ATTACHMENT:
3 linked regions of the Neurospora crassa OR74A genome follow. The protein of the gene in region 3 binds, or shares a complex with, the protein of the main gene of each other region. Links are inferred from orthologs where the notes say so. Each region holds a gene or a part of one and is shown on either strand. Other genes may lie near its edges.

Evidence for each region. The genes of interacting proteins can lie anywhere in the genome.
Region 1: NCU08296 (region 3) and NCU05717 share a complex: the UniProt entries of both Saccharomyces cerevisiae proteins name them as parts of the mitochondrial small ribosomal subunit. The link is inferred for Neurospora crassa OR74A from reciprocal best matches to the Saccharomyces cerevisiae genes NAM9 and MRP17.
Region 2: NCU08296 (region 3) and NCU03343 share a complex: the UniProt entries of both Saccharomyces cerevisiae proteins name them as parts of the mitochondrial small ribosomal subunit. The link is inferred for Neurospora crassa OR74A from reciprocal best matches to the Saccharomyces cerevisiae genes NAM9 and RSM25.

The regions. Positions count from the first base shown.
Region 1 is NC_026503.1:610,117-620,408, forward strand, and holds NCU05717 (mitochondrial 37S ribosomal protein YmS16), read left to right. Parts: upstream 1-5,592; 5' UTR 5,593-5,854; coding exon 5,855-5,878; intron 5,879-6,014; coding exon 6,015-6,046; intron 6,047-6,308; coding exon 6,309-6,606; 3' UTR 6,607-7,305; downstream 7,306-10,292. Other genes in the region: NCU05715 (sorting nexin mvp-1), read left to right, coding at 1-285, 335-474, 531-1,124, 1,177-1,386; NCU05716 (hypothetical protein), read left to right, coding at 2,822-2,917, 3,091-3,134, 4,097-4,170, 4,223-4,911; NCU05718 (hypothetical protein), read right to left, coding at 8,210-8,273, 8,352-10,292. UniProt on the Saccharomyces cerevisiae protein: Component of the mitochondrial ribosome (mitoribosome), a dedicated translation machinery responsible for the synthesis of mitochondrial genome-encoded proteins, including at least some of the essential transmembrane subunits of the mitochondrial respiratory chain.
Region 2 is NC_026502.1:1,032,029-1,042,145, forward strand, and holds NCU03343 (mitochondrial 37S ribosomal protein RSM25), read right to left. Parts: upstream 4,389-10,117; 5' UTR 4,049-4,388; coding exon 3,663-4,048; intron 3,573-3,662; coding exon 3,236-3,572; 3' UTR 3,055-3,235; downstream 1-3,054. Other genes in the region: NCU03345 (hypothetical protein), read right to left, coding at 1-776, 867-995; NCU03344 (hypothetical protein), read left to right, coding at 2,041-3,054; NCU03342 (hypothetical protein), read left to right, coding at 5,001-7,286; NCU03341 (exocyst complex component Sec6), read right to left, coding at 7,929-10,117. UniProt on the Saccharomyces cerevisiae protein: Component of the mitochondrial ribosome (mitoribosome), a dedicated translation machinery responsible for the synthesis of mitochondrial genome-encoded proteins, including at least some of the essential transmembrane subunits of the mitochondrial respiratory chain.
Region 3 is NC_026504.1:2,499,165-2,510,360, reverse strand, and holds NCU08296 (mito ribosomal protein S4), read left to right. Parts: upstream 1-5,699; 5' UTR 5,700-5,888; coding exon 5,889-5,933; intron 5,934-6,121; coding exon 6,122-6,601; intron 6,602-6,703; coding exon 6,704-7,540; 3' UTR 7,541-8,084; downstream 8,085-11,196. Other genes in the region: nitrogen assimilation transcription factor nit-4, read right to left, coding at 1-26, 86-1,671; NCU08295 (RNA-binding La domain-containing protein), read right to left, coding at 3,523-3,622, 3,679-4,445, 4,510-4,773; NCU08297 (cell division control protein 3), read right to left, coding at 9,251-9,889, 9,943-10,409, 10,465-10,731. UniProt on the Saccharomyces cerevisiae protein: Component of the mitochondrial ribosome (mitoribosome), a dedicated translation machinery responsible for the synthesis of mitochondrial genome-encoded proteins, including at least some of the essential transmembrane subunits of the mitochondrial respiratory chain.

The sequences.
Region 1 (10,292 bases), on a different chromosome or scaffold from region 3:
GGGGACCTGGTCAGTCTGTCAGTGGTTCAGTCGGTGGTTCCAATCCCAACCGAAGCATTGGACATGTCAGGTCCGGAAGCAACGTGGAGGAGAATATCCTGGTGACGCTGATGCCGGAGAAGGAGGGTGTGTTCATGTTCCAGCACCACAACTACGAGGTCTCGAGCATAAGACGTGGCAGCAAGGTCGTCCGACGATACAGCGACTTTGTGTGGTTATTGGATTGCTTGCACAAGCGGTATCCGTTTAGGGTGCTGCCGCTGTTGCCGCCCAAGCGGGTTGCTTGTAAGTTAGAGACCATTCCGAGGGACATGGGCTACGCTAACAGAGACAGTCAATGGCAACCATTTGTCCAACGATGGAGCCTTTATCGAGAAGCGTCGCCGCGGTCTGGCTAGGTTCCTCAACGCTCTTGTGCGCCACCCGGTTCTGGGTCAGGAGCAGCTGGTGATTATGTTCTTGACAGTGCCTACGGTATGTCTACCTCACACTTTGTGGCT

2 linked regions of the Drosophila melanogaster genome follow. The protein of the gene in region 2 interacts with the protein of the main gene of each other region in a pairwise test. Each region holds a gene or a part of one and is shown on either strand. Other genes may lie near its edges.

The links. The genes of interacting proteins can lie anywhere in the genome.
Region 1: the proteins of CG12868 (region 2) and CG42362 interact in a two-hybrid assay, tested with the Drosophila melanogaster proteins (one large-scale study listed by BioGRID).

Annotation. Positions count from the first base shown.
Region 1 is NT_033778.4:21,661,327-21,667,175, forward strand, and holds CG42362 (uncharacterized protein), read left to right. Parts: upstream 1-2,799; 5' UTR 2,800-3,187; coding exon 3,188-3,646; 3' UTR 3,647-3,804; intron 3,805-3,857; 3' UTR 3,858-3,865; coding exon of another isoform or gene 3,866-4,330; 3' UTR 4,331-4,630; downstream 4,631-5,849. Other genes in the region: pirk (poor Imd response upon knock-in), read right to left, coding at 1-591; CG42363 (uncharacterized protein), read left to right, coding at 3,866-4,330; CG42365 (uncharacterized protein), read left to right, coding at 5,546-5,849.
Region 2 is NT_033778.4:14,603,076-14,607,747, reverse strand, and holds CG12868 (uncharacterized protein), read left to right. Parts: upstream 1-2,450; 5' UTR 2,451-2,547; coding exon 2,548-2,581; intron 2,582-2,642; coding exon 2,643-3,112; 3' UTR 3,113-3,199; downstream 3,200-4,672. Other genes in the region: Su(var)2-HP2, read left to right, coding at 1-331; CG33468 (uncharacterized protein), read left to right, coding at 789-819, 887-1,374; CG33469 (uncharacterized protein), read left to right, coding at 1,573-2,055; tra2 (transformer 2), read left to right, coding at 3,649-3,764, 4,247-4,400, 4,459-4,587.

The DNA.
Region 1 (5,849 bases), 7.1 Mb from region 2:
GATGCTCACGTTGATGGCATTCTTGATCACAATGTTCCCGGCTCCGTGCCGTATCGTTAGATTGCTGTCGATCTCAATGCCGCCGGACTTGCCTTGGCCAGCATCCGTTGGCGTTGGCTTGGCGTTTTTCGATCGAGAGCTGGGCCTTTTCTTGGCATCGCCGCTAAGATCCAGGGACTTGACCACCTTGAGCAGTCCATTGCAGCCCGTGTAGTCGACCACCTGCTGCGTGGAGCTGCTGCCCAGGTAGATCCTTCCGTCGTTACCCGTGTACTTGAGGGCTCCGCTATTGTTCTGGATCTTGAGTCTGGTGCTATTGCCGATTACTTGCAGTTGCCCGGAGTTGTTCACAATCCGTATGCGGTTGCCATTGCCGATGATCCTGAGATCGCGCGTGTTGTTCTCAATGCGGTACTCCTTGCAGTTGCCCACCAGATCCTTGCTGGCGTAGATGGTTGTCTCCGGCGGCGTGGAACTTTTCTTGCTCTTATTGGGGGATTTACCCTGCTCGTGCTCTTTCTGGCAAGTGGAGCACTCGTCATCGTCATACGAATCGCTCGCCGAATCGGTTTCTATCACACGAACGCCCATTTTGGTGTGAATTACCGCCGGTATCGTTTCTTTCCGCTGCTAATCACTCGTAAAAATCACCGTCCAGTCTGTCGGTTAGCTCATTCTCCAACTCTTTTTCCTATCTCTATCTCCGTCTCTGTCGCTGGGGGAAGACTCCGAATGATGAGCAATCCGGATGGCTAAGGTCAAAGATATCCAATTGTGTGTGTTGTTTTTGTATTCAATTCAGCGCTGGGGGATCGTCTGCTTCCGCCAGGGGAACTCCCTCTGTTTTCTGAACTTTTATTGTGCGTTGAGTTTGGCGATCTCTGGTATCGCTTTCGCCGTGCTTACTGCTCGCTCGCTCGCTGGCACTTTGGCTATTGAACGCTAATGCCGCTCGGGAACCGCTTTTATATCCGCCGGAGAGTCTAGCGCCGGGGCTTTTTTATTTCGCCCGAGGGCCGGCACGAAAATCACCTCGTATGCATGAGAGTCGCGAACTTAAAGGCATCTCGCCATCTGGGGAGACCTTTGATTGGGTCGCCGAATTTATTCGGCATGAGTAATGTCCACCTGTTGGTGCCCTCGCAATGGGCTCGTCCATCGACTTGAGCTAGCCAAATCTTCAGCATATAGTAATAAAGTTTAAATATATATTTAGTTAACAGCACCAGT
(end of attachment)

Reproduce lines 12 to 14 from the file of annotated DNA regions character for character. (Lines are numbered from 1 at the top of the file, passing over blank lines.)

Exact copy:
2 linked regions of the Drosophila melanogaster genome follow. The protein of the gene in region 2 interacts with the protein of the main gene of each other region in a pairwise test. Each region holds a gene or a part of one and is shown on either strand. Other genes may lie near its edges.

The links. The genes of interacting proteins can lie anywhere in the genome.
Region 1: the proteins of CG12868 (region 2) and CG42362 interact in a two-hybrid assay, tested with the Drosophila melanogaster proteins (one large-scale study listed by BioGRID).